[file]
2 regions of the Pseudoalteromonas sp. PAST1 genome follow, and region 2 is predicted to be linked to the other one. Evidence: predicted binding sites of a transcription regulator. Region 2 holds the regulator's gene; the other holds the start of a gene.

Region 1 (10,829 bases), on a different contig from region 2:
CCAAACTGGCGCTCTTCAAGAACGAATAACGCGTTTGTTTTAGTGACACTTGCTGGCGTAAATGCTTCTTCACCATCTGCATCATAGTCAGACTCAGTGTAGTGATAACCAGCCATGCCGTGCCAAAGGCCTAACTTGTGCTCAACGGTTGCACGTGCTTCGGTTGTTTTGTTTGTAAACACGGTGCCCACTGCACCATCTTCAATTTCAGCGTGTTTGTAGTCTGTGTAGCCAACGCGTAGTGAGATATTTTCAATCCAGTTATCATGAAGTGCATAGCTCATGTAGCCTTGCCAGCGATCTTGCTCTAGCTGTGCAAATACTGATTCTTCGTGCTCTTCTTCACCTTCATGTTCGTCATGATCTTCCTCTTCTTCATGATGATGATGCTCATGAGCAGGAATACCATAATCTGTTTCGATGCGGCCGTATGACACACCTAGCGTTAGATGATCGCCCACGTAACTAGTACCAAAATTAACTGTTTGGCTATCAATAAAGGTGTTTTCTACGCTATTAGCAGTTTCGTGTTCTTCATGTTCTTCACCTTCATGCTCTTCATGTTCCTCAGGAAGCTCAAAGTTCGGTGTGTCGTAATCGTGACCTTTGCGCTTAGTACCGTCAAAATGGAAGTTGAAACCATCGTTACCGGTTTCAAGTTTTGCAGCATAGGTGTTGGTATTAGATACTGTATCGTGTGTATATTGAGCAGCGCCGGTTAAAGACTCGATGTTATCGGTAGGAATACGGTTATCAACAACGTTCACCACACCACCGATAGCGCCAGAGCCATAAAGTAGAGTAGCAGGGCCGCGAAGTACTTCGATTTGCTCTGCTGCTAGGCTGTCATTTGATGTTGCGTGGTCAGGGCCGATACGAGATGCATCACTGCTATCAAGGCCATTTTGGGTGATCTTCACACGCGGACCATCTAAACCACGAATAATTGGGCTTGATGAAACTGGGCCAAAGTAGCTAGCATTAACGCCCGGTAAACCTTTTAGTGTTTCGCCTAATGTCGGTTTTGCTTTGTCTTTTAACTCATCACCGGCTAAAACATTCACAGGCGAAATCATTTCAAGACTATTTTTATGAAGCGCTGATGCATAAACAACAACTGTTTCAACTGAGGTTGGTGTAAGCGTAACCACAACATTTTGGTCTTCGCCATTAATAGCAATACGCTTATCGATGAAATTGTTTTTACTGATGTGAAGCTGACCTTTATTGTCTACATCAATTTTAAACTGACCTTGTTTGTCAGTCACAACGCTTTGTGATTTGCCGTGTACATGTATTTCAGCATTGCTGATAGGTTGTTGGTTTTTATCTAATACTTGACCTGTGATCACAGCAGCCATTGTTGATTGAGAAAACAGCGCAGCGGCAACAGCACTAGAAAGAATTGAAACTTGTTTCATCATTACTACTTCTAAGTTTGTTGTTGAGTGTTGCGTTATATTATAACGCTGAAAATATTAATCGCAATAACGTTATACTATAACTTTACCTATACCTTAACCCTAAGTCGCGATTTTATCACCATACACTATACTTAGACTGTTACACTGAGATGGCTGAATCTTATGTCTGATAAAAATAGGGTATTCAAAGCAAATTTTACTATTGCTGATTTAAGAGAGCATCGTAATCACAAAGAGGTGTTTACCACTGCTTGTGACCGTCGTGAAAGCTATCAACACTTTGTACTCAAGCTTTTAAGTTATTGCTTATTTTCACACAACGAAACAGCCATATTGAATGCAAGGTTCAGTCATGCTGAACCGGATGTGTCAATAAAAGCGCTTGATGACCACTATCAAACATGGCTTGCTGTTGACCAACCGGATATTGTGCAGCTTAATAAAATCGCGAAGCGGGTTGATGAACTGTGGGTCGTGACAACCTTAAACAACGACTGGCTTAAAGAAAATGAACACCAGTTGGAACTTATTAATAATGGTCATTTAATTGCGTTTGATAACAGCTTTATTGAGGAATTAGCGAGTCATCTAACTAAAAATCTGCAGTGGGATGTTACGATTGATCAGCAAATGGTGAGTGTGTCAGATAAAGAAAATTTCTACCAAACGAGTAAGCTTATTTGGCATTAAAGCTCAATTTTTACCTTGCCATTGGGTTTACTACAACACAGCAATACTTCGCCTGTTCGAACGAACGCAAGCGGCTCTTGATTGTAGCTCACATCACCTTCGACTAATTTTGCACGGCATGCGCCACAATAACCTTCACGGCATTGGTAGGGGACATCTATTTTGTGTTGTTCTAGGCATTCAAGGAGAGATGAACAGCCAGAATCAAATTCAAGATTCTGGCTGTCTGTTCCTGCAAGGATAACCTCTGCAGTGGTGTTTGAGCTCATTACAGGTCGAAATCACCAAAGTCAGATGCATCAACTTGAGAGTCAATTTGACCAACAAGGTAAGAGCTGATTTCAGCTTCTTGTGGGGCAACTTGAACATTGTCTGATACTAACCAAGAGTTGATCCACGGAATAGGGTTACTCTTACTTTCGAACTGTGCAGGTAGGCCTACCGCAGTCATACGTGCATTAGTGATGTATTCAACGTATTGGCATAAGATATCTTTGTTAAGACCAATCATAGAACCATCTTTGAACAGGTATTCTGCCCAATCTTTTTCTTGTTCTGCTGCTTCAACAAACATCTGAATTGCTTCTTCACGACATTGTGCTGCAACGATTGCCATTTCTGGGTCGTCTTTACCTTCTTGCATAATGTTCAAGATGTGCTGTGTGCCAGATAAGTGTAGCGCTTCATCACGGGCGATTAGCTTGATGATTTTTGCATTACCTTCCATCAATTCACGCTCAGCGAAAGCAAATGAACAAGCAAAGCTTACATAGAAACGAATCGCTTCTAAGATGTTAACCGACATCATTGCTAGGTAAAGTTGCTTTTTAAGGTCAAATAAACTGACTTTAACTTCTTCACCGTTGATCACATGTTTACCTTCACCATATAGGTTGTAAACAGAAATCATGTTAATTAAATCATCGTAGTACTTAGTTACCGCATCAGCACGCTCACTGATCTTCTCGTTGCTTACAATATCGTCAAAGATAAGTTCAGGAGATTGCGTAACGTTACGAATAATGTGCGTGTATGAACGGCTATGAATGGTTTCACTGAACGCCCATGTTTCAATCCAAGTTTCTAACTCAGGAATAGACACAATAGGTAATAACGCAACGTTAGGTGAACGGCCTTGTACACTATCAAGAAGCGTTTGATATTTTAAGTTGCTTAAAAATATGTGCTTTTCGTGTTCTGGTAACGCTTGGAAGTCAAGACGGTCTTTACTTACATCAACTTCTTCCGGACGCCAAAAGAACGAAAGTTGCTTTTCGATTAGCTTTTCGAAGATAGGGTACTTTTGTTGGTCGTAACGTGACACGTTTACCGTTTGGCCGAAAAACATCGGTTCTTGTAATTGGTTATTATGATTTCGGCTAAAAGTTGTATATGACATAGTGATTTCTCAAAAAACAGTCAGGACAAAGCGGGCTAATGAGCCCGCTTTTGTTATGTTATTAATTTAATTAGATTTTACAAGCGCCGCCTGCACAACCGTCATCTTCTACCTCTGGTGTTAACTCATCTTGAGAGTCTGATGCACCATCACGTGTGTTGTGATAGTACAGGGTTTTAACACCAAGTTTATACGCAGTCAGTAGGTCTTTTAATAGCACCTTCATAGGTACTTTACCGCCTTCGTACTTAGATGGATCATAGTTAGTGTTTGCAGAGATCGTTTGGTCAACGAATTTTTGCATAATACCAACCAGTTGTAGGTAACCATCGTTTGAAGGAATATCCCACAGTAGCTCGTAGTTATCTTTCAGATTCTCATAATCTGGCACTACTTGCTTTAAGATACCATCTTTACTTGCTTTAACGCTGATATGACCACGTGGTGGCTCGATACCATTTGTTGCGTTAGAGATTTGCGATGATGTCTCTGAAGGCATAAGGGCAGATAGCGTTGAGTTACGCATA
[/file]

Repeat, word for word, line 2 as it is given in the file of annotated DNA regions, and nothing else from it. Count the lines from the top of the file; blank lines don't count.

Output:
Region 1 (10,829 bases), on a different contig from region 2: